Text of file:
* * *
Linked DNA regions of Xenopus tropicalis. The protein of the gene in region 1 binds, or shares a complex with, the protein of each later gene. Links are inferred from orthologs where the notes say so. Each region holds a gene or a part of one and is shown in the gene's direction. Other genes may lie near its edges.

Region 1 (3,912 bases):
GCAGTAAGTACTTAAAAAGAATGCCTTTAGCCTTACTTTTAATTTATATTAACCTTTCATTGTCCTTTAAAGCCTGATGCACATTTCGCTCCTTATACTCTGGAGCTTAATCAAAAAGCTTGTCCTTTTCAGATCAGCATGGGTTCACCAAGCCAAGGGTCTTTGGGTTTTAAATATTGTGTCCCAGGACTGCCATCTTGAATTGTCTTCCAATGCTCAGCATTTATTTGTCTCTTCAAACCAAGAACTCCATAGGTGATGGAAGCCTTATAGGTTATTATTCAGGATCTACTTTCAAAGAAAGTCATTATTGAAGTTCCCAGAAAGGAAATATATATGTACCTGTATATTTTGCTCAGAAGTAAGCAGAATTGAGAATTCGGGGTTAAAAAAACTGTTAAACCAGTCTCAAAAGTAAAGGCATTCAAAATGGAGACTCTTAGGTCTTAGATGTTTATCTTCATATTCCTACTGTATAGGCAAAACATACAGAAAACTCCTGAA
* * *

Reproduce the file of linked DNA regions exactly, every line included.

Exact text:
Linked DNA regions of Xenopus tropicalis. The protein of the gene in region 1 binds, or shares a complex with, the protein of each later gene. Links are inferred from orthologs where the notes say so. Each region holds a gene or a part of one and is shown in the gene's direction. Other genes may lie near its edges.

Region 1 (3,912 bases):
GCAGTAAGTACTTAAAAAGAATGCCTTTAGCCTTACTTTTAATTTATATTAACCTTTCATTGTCCTTTAAAGCCTGATGCACATTTCGCTCCTTATACTCTGGAGCTTAATCAAAAAGCTTGTCCTTTTCAGATCAGCATGGGTTCACCAAGCCAAGGGTCTTTGGGTTTTAAATATTGTGTCCCAGGACTGCCATCTTGAATTGTCTTCCAATGCTCAGCATTTATTTGTCTCTTCAAACCAAGAACTCCATAGGTGATGGAAGCCTTATAGGTTATTATTCAGGATCTACTTTCAAAGAAAGTCATTATTGAAGTTCCCAGAAAGGAAATATATATGTACCTGTATATTTTGCTCAGAAGTAAGCAGAATTGAGAATTCGGGGTTAAAAAAACTGTTAAACCAGTCTCAAAAGTAAAGGCATTCAAAATGGAGACTCTTAGGTCTTAGATGTTTATCTTCATATTCCTACTGTATAGGCAAAACATACAGAAAACTCCTGAA